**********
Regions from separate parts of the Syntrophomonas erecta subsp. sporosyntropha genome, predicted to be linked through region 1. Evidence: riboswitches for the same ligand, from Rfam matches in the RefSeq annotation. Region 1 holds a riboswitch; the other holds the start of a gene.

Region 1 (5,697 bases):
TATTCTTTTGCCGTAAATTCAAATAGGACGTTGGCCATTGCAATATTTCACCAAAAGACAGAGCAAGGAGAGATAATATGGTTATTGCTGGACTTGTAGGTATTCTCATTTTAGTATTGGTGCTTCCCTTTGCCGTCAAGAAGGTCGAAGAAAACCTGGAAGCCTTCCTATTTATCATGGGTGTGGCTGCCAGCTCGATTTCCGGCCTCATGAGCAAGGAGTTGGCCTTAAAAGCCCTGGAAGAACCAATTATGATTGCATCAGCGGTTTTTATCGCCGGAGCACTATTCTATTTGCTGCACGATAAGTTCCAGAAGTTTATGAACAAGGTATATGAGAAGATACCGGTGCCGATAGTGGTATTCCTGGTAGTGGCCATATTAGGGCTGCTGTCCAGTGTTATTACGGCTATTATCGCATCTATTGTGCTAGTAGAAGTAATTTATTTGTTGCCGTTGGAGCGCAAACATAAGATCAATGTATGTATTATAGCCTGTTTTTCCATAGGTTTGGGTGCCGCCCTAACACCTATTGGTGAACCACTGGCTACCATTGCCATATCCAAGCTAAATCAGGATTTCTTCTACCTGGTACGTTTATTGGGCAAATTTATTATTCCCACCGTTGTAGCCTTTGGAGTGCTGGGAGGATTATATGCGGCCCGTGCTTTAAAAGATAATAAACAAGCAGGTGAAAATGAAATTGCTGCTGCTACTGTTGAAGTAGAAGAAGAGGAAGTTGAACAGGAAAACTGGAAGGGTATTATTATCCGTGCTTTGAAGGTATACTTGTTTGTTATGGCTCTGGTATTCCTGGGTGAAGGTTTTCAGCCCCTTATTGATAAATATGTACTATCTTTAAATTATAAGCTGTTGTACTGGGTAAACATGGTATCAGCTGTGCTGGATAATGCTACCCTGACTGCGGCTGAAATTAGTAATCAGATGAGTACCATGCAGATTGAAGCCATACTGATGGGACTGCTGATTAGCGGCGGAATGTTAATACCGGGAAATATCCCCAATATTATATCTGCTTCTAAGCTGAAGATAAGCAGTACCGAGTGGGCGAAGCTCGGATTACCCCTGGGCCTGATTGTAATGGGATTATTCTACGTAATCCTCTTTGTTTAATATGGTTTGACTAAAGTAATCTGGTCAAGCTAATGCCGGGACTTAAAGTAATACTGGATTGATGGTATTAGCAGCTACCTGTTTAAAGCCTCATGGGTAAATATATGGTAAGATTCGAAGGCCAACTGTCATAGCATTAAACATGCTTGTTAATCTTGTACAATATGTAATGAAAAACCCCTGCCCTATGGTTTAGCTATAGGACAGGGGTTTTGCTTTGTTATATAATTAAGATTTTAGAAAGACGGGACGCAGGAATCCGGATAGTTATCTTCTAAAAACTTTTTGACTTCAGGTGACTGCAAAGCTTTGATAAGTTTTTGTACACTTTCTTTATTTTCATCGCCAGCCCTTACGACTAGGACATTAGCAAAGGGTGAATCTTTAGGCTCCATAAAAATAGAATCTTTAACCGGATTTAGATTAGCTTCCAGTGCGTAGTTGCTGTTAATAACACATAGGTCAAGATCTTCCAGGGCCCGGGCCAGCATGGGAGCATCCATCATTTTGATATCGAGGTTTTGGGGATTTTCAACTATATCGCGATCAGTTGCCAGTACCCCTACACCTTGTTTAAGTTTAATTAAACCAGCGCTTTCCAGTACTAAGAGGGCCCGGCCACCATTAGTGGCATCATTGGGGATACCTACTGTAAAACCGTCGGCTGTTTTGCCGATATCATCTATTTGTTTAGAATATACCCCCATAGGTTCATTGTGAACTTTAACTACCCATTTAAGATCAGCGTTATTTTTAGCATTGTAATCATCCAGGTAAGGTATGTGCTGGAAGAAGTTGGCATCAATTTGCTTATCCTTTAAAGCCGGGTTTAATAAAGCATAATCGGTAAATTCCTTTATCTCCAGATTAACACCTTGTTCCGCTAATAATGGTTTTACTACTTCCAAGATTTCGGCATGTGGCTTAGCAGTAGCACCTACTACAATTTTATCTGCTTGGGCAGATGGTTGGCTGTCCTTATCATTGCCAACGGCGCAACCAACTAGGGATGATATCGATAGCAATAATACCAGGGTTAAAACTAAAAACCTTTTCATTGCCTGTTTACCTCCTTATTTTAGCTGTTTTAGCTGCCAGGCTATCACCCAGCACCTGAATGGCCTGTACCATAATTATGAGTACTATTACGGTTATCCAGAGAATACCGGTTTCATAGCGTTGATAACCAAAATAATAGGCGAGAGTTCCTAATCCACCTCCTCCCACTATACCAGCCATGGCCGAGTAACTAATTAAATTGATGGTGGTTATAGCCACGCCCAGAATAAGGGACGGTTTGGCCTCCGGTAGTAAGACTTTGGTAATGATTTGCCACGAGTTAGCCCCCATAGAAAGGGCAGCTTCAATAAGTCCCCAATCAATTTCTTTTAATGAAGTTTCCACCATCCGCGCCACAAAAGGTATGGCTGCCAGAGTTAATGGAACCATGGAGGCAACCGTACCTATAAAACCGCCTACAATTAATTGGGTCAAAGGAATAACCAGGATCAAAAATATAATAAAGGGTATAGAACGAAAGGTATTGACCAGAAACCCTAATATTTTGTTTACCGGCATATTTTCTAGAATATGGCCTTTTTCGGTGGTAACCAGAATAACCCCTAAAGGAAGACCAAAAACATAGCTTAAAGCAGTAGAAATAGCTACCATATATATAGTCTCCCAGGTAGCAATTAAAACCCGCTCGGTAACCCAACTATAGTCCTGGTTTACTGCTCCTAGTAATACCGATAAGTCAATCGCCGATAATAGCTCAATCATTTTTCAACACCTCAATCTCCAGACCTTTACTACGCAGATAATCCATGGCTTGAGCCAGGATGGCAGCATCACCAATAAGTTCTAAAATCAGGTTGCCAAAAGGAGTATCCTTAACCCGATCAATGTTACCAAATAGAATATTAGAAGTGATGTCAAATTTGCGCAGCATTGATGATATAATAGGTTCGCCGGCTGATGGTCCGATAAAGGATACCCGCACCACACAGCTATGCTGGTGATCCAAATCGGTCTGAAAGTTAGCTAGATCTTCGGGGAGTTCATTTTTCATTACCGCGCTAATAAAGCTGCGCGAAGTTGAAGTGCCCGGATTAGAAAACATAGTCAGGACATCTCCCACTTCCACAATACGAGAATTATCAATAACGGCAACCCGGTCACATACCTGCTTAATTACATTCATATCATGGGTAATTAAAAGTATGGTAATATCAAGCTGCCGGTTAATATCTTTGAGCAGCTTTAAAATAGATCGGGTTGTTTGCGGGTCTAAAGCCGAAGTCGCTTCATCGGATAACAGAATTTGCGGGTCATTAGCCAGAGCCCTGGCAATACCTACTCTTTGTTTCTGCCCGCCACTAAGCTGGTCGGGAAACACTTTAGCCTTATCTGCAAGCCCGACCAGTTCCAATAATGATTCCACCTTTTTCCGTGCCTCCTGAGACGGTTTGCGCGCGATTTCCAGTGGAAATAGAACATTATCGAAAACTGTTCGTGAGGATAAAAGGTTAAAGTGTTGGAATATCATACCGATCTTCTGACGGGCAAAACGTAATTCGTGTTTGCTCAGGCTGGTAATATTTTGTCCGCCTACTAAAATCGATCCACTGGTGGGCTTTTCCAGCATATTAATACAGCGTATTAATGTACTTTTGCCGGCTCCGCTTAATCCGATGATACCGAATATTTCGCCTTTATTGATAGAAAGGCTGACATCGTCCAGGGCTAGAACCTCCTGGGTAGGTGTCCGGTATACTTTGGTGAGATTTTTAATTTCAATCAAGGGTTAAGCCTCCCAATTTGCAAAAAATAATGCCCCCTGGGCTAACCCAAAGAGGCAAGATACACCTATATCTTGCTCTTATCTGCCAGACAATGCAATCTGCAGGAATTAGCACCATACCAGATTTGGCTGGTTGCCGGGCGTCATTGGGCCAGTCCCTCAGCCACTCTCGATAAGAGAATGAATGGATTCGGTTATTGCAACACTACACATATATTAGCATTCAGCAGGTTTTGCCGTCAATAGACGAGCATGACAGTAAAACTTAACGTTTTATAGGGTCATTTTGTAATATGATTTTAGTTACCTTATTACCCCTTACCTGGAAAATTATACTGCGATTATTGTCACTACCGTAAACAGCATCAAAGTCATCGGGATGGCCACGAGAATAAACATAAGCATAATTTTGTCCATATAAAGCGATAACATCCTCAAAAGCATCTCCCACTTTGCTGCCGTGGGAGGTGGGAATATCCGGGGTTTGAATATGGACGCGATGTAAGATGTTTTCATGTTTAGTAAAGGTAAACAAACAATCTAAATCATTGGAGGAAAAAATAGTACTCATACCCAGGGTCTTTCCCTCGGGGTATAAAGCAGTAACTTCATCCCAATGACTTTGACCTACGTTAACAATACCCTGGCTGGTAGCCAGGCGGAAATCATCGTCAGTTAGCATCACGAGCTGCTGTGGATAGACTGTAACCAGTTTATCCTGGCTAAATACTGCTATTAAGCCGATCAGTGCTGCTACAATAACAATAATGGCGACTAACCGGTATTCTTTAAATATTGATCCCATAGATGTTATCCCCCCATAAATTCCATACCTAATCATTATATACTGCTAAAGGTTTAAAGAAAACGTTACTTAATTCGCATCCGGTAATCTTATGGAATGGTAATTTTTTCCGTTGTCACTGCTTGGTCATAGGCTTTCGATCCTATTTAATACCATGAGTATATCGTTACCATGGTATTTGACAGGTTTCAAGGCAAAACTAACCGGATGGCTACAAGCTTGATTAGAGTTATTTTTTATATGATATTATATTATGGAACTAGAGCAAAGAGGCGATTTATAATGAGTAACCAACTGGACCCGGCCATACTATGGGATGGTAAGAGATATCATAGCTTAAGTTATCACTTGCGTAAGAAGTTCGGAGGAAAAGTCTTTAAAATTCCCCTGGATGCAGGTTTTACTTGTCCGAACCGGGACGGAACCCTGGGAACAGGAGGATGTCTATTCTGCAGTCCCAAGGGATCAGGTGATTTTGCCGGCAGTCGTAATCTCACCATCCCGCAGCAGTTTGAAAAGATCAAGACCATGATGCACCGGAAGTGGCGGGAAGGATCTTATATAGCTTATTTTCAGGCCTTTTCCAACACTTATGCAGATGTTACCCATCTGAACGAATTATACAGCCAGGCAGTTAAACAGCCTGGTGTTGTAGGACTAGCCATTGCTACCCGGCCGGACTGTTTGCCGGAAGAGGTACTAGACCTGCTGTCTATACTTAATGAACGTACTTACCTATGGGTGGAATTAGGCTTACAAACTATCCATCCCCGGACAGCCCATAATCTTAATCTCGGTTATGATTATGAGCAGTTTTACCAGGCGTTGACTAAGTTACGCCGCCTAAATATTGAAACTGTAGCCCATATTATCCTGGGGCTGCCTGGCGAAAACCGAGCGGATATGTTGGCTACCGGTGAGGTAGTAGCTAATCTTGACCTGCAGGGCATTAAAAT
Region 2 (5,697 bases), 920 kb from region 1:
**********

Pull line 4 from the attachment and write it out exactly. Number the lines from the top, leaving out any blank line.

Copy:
Region 2 (5,697 bases), 920 kb from region 1: